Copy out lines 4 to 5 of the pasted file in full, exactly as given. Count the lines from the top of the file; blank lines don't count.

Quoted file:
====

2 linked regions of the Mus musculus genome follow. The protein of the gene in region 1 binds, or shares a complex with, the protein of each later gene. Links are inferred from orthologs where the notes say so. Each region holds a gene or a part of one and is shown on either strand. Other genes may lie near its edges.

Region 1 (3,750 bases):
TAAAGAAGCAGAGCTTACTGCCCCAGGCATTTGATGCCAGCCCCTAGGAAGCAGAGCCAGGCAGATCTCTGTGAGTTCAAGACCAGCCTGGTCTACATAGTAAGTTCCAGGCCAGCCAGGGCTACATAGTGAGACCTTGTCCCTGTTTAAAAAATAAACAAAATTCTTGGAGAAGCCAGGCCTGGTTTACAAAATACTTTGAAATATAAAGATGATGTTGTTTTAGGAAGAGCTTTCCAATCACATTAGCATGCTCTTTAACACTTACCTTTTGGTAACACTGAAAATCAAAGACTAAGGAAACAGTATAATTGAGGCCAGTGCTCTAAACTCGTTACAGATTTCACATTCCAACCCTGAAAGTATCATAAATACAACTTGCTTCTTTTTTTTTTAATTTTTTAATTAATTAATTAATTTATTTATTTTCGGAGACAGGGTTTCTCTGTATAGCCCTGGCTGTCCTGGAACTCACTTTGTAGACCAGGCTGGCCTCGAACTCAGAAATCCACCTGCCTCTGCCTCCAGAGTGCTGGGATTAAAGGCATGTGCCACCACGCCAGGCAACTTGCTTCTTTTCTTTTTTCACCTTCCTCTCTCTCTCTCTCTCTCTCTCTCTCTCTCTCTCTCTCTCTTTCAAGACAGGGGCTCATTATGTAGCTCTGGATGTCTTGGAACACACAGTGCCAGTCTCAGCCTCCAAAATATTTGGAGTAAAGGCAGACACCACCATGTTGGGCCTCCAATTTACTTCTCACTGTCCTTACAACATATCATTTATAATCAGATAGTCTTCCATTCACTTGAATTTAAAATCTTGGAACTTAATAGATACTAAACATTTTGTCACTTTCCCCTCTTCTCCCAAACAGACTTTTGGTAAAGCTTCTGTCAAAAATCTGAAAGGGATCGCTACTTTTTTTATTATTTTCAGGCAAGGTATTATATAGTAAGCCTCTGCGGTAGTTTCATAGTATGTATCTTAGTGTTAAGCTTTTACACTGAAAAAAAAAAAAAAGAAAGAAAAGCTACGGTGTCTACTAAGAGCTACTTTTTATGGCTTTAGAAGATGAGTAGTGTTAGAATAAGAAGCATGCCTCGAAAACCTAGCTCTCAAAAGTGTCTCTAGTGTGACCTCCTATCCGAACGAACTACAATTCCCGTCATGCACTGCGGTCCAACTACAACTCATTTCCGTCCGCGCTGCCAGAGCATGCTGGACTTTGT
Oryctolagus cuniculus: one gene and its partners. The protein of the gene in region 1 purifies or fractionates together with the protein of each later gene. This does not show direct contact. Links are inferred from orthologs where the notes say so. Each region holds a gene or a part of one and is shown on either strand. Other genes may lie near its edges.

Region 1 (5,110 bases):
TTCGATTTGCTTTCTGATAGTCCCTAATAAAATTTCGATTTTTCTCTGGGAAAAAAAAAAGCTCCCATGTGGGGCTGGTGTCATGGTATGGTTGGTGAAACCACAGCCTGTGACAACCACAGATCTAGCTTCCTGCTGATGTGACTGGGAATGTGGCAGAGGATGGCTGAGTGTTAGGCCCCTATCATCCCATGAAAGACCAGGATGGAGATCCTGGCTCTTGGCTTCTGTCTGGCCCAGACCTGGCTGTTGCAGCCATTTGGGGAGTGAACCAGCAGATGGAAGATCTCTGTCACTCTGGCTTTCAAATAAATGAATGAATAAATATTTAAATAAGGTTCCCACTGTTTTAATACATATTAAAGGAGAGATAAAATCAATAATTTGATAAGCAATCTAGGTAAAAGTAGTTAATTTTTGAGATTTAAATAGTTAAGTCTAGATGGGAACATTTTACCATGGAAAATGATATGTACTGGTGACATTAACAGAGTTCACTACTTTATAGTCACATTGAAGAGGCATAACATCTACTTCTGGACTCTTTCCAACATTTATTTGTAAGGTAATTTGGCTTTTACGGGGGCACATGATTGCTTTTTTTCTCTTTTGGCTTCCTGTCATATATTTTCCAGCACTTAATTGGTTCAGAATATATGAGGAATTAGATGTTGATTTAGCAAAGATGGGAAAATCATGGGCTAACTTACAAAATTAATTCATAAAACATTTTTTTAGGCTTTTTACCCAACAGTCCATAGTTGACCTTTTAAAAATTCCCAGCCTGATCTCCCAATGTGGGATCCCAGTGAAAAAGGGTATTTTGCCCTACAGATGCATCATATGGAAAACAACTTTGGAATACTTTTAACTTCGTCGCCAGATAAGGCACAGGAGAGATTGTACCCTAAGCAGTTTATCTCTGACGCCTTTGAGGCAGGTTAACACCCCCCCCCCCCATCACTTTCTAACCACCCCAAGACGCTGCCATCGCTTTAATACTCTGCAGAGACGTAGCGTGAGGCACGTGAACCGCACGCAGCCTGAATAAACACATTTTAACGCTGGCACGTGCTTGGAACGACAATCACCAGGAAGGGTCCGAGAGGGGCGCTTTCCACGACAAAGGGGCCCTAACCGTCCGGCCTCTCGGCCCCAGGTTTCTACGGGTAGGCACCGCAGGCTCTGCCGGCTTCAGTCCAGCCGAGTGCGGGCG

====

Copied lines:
Oryctolagus cuniculus: one gene and its partners. The protein of the gene in region 1 purifies or fractionates together with the protein of each later gene. This does not show direct contact. Links are inferred from orthologs where the notes say so. Each region holds a gene or a part of one and is shown on either strand. Other genes may lie near its edges.

Region 1 (5,110 bases):